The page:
To keep a force from being applied to you it's necessary to deny it a "resting" place within your body. So if someone is applying a push to your shoulder trying to stop the push at your shoulder
While it might seem like this is possible, it's not. The shoulder isn't floating is space. The ground, through the body, is holding the shoulder up.
so no matter what, when force comes in, if it's not knocking the person over, it's making some kind of 'ground path'. Now, how efficient that 'ground path' is is another story. In an efficient model (one where we stand the best chance of resisting the incoming force), that path should be as simple as possible.
will provide your partner with a point of application, a resting place, for the applied force. You need to let the force of the push flow through the shoulder and either ground it, redirect it, disperse it or cycle it around and return it to your partner. Alignment grounds, perpendicular forces redirect, angles disperse and capacitance cycles.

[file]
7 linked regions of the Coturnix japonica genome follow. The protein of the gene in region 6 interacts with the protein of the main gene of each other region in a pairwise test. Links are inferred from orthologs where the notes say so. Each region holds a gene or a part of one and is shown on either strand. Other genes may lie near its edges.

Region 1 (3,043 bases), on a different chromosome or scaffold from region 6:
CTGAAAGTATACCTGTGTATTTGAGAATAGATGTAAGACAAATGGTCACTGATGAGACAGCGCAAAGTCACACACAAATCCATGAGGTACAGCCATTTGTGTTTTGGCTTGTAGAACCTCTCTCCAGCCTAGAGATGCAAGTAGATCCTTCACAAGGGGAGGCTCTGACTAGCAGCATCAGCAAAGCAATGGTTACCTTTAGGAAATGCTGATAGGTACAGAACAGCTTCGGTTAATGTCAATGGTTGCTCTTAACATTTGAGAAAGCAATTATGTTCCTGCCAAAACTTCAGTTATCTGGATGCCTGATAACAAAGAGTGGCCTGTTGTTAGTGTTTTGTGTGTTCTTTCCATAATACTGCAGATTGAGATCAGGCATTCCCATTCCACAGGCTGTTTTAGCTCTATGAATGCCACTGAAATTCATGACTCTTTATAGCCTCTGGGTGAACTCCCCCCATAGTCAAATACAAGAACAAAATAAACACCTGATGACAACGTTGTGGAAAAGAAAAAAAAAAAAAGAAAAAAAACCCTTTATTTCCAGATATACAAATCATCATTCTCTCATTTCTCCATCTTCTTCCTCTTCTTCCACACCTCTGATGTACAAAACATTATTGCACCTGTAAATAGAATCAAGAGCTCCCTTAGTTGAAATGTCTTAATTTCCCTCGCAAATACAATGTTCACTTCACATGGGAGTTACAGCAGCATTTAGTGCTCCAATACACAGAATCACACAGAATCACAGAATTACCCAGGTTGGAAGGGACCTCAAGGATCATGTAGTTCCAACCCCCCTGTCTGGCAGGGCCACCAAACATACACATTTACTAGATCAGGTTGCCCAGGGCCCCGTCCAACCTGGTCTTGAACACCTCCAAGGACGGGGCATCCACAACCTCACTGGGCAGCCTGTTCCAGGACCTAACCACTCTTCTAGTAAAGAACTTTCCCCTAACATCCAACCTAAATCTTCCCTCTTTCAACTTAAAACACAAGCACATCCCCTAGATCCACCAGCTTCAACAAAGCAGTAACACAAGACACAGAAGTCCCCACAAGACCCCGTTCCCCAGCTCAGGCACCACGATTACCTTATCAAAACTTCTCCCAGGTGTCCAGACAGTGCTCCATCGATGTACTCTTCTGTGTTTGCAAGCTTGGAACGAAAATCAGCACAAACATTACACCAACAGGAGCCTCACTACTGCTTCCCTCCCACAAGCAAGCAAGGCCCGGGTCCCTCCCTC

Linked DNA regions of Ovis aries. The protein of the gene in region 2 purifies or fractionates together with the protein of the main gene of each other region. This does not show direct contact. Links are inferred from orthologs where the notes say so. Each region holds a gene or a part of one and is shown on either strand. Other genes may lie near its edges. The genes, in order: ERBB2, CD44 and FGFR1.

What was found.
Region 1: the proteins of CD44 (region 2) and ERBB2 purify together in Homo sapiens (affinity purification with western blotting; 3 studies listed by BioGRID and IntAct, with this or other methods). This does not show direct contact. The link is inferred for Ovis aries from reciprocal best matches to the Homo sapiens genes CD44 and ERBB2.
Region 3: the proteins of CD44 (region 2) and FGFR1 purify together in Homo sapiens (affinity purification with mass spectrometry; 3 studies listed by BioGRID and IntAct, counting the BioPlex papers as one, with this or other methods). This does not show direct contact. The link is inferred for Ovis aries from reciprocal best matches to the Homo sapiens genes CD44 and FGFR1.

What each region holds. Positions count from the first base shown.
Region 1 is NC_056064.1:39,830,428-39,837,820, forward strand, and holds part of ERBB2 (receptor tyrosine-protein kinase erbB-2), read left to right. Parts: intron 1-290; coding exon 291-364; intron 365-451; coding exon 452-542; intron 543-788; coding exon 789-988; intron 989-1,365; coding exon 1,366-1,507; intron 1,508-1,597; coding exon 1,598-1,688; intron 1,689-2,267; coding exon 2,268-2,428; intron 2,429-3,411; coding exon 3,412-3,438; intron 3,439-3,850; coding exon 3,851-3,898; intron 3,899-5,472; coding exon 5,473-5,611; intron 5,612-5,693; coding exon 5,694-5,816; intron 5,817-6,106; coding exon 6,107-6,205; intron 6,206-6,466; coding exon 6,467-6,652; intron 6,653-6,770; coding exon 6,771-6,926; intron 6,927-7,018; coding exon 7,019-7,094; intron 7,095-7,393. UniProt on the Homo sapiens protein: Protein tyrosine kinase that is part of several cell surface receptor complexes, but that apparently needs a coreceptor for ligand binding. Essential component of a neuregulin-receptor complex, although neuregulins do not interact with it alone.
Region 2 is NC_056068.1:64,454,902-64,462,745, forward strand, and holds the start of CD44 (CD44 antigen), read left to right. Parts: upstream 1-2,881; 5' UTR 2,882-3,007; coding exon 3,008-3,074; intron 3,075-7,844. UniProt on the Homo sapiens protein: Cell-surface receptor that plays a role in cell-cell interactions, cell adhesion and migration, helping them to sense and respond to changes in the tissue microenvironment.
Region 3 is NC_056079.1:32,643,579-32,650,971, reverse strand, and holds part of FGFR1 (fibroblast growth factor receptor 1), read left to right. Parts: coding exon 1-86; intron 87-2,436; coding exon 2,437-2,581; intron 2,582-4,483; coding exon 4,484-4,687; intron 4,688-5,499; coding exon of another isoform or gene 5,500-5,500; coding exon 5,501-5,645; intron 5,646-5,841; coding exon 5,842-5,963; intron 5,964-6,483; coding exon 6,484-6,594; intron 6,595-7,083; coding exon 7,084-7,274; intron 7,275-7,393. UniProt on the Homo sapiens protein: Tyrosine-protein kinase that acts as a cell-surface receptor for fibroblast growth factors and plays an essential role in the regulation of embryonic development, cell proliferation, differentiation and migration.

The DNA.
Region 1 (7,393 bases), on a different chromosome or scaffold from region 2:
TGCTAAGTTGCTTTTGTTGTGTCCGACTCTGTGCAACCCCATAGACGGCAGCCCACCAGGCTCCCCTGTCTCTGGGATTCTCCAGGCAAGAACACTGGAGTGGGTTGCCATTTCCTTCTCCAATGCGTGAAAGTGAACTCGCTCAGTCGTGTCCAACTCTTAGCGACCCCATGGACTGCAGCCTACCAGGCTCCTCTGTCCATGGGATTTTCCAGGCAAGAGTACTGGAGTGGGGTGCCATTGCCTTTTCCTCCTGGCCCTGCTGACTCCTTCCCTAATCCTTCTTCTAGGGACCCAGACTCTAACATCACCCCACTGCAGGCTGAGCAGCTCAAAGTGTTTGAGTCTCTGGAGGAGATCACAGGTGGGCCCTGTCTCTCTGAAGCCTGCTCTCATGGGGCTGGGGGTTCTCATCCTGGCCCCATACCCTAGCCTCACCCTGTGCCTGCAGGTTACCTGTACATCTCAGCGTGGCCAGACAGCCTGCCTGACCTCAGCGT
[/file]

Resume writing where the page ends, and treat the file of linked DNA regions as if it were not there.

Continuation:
The same four principles are applicable whether you are stationary or in motion.
So, because the shoulder is connected to the ground, via the body, always, there is a 'grounding' that happens when you are resisting incoming force.
Redirecting or dispersing is another kind of thing, more in 'Area 2'.
There is a really tricky point here that I believe you're outlining. The shape of the body receiving force is important. It determines how much force can act on the body.
For example: you have a surface that is angled to the incoming force, and you have a surface that is flat to the incoming force. The angled surface will receive less force because force not as fully contact the body.
This is a tricky issue when we are talking about alignment. Once the force has entered the body, we are talking about 'Area 1'. Before the force enters the body we are talking about 'Area 2'.
I would like to talk about both areas, but we must keep them clear.
I'm not sure what you mean by "cycling".